Dean Buchanan returned to New Zealand in 2013 after working in the Australian and European radio sector, notably with 10 years as head of content at Nova.
His formative years in radio – working at Radio New Zealand commercial stations in the 80s and 90s – were looking to the US for the direction of the medium.
Nowadays, the US markets are more homogenised with cross-market stars like Ryan Seacrest. As a result of a star like Seacrest, there is less room to develop fresh talent.
New Zealand and Australia are now the strongest radio markets taking a strong share of the advertising spend.
“The key skill putting us there is our ability to develop personality,” Buchanan told Mediaweek.
“The more channels that come on, the more personality.
“The big point with us is human connection with everyday Australians and New Zealanders.”
Before joining DMG Radio (later rebranded as Nova Entertainment) for a 10-year stint in 2000 Nova, Buchanan was a consultant for Sydney-headquartered BPR, focused on Britain and Europe working for private sector stations, but also including work in Australia and New Zealand.
As a teenager cadet he started at Radio Geyserland in Rotorua and wound up working with Nigel Milan preparing the state-owned commercial stations for privatisation sale to The Radio Network. He left TRN as head of brand in 1998, and returned 20 years later as group director for entertainment at NZME – the converged media operation that includes radio, print and digital.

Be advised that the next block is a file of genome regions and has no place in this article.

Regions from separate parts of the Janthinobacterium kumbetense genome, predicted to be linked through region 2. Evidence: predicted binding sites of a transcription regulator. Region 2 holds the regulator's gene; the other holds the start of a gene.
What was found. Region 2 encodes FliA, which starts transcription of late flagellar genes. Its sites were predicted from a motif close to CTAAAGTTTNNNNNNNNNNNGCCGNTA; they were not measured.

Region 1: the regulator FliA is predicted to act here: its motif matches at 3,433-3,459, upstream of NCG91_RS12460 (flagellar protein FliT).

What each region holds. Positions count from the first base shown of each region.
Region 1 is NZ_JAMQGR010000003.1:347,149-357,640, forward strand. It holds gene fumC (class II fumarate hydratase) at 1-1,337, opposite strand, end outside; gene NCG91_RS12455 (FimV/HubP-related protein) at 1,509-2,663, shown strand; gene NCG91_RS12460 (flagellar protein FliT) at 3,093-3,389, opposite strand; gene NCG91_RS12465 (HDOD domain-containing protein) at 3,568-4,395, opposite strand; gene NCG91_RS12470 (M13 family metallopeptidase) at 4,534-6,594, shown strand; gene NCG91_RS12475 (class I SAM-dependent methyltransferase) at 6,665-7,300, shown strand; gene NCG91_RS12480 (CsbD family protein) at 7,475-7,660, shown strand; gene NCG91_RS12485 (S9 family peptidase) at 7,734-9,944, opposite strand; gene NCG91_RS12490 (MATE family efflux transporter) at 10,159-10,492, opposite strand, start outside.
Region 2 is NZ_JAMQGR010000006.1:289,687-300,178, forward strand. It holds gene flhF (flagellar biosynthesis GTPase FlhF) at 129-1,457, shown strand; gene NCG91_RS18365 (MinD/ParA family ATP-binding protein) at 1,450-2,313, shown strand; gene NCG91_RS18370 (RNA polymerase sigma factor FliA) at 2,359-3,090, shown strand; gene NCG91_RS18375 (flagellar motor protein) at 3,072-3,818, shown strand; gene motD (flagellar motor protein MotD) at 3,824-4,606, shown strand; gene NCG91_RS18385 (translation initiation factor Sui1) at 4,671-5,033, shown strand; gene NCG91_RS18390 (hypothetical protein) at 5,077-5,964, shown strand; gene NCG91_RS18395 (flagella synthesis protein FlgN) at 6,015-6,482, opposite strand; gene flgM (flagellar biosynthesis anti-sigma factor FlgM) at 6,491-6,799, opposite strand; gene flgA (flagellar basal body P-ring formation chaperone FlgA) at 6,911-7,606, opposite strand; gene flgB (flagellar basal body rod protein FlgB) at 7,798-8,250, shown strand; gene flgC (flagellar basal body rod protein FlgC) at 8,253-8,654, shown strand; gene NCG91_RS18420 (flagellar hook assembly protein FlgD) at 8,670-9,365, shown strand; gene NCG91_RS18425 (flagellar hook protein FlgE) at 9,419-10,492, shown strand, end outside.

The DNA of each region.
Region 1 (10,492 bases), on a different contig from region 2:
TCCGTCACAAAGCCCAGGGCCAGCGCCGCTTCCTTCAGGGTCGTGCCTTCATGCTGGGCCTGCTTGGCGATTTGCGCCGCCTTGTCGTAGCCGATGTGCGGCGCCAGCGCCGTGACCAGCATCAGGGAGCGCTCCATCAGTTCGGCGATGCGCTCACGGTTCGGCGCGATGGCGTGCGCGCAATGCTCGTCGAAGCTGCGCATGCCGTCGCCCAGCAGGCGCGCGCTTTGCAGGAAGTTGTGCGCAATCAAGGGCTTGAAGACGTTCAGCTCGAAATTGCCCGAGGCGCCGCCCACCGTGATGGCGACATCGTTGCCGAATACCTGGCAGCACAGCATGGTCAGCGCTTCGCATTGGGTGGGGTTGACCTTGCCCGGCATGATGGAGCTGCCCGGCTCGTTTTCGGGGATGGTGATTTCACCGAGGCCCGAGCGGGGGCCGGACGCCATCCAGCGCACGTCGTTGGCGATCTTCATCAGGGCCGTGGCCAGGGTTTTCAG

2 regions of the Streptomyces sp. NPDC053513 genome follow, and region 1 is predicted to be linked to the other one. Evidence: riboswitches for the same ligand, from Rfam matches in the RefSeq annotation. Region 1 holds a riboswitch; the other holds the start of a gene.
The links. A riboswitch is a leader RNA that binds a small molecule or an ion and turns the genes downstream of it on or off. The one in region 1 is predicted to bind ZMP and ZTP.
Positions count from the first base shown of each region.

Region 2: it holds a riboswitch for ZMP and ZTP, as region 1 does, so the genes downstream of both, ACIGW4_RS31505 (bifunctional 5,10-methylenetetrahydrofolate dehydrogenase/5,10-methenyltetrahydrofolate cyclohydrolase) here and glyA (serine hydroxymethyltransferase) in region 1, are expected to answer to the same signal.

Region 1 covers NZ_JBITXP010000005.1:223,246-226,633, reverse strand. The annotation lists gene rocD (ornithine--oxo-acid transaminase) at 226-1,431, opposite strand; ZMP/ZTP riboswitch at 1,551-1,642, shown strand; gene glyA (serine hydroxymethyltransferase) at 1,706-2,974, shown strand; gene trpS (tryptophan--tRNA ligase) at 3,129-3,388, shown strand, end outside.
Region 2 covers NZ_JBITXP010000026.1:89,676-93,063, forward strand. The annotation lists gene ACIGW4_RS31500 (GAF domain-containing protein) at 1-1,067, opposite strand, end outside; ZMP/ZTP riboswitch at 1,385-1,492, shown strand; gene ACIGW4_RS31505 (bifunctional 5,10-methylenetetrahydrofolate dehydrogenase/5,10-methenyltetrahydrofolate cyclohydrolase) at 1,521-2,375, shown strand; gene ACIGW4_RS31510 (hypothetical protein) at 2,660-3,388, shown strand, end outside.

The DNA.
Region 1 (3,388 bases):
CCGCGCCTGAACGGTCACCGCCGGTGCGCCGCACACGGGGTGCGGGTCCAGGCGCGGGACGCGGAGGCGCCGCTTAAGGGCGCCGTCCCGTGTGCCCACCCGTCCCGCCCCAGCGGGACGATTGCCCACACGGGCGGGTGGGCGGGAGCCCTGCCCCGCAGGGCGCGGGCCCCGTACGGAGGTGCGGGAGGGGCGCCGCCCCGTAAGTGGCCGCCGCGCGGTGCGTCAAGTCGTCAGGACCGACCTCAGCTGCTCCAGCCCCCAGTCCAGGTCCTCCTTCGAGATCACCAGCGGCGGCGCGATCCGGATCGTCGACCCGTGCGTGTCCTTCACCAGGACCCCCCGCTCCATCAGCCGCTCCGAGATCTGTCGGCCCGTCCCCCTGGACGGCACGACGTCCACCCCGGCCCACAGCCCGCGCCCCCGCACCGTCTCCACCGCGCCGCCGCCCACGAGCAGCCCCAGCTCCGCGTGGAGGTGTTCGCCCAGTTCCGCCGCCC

Now Buchanan is ensconced as head of entertainment multimedia converged media operation NZME.
On the face of it there are key differences between New Zealand and Australian markets, Buchanan said, but the character of Kiwis and Australians means the differences underlie the similarities in the approach to emphasising the connection with listeners.
“New Zealand is deregulated with a population of 4.5 million similar to Sydney with 10 stations, while New Zealand is serviced by 300.
“The majority of revenue is agency-driven in Australian whereas in New Zealand it is direct and driven by small to medium enterprises.”
Programming in Australia is also different. “They are not as defined as brands as they have to be here.
“New Zealand has developed as two big radio operations, converged. NZME is a combo of radio, print and digital, MediaWorks is radio and TV while Australian media was more about silos.”
Buchanan believes that – after years of speculation about change to ownership rules – there will be a significant impact on the industry across the Tasman.
In this country the high concentration of cross-media ownership has led to convergence.
Buchanan returned to New Zealand overseeing radio as part of Jane Hastings’s makeover of APN News and Media here, as NZME converged three sectors.
He says that there is a different starting point for content.
“With NZME we will start with content and target audience and work out what is the right channel. We will look at the content and the target audience – what is on radio, what is on video and social,” he said.
“Here we do not have the marketing budgets we have in Australia and that really forces creativity. You need to become good at finding interesting, clever and intriguing ideas that do not necessarily cost a lot of money.
“It’s the old Number Eight wire thing,” he said, referring to a cliché that New Zealanders make do by innovating.
“It is something Australians do not get – the ability to do things with fewer resources. They do get it in Australian regional markets though.”